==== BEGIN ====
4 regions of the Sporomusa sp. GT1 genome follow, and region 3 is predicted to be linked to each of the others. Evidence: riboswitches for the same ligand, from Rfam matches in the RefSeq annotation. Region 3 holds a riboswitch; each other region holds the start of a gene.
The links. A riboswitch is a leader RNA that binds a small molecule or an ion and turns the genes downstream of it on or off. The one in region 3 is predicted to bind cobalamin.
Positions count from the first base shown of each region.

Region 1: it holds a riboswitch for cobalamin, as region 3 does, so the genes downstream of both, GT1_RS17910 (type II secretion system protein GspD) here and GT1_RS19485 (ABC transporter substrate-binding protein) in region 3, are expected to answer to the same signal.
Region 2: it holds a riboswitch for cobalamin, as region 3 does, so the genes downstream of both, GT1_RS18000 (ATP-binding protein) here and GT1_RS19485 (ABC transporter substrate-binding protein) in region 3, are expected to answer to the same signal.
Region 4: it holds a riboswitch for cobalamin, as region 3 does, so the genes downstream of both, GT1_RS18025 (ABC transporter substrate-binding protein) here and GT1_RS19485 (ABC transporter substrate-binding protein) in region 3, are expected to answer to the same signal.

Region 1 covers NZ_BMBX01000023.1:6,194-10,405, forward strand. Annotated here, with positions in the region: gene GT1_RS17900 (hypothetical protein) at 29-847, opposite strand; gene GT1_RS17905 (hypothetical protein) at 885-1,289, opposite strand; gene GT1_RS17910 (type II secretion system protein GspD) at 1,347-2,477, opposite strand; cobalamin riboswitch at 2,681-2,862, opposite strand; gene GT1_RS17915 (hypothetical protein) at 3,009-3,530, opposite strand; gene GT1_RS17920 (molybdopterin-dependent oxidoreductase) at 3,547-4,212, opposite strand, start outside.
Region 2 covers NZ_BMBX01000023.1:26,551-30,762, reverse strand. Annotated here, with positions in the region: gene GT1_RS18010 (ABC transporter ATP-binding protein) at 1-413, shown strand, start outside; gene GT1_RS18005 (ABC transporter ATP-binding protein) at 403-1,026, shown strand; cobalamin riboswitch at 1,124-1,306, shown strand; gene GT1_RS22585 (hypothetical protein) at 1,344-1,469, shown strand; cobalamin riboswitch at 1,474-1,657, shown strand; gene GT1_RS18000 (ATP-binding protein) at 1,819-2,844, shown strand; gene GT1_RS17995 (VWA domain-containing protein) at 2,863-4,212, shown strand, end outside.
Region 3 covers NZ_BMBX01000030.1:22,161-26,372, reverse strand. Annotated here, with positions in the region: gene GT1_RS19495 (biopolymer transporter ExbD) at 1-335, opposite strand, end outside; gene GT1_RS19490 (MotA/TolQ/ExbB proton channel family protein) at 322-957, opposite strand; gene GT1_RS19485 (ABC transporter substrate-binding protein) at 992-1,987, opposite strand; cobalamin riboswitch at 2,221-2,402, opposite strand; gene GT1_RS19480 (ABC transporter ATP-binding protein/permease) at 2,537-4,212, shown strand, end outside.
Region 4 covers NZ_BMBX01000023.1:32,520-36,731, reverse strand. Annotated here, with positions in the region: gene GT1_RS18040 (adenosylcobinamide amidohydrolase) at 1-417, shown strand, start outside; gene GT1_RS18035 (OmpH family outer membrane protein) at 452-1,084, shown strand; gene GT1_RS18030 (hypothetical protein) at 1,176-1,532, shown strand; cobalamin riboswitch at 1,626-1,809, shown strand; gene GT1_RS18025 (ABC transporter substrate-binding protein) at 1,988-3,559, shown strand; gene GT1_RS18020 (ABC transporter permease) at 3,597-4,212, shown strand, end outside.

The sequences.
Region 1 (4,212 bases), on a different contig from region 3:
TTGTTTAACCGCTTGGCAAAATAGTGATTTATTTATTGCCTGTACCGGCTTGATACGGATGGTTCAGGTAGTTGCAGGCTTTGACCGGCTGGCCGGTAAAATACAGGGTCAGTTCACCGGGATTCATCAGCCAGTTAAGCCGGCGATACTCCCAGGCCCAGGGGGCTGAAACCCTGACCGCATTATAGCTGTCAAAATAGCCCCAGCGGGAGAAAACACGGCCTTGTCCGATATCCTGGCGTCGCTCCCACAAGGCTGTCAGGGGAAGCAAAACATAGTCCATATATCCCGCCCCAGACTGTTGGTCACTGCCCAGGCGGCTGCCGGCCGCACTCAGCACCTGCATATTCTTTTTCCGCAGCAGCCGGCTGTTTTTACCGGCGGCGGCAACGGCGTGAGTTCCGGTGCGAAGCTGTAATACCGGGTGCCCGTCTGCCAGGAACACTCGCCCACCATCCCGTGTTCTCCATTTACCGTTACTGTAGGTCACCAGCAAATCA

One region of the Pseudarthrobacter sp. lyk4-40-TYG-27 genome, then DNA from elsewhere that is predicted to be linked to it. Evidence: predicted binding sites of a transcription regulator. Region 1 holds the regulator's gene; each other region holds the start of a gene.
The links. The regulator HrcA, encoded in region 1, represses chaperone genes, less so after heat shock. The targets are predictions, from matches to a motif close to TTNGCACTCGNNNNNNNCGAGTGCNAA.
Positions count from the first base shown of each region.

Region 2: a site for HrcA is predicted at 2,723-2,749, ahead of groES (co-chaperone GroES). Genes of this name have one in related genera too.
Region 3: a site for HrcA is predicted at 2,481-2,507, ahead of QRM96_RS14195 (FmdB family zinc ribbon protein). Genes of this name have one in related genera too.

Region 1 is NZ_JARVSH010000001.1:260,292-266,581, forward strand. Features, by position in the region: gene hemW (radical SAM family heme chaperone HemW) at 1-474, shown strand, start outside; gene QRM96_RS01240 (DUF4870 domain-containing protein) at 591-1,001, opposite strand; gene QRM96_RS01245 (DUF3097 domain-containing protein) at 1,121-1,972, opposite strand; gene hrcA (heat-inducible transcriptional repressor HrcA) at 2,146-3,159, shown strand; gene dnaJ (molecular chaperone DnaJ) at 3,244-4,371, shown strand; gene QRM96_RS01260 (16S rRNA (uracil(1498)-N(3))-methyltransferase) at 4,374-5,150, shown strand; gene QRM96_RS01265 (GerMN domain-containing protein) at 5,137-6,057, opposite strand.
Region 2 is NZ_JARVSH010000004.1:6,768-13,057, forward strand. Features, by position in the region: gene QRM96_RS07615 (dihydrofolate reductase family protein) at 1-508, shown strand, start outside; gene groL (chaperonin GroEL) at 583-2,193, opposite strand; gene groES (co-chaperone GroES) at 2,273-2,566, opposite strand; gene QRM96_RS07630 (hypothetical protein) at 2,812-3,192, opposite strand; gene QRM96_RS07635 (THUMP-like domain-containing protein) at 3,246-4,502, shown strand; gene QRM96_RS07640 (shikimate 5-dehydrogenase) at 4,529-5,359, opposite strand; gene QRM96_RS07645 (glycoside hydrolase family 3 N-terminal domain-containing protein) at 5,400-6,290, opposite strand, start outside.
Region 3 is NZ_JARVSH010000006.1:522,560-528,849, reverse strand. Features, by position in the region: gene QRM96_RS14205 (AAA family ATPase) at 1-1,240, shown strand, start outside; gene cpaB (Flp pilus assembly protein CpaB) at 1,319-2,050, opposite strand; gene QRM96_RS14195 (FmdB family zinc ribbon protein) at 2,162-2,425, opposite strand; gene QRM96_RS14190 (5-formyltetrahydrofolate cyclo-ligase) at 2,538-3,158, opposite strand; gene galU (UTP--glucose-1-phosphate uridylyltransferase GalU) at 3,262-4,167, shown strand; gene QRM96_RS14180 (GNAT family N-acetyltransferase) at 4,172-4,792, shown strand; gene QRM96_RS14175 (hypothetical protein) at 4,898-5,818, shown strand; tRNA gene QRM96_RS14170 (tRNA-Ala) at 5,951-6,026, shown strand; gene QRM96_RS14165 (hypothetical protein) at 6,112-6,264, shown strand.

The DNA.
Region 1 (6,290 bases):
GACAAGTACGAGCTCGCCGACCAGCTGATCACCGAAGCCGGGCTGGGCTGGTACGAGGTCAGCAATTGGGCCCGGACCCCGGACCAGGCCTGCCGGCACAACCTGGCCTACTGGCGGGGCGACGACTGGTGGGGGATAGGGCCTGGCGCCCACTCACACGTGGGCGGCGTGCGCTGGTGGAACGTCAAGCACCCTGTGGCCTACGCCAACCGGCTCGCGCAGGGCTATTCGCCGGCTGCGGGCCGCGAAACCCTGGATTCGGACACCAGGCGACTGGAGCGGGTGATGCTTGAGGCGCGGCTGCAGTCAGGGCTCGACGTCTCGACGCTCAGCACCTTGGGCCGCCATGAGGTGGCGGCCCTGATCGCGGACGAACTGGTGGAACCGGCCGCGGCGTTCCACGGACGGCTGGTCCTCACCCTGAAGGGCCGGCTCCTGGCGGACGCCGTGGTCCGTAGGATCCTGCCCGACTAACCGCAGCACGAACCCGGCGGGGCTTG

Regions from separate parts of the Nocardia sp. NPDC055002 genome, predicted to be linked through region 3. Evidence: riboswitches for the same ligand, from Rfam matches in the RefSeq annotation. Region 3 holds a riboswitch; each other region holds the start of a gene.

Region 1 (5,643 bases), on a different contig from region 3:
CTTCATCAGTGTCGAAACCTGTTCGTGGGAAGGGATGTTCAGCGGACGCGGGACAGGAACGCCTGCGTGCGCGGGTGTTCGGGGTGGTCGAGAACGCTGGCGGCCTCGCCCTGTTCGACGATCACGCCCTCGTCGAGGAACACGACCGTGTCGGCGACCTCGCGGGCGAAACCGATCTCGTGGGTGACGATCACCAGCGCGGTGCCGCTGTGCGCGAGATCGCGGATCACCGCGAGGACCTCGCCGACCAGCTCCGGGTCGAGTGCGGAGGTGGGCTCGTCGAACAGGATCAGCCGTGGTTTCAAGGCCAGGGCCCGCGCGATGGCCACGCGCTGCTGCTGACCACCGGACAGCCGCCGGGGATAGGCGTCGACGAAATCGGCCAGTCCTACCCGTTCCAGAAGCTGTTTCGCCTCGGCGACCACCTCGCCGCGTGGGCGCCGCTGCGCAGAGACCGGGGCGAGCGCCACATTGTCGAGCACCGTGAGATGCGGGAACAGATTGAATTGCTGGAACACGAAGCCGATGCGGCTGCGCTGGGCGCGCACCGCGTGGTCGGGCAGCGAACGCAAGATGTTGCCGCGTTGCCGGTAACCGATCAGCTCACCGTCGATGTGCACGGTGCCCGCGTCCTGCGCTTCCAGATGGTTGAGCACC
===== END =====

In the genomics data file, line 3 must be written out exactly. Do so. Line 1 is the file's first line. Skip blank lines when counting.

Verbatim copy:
Positions count from the first base shown of each region.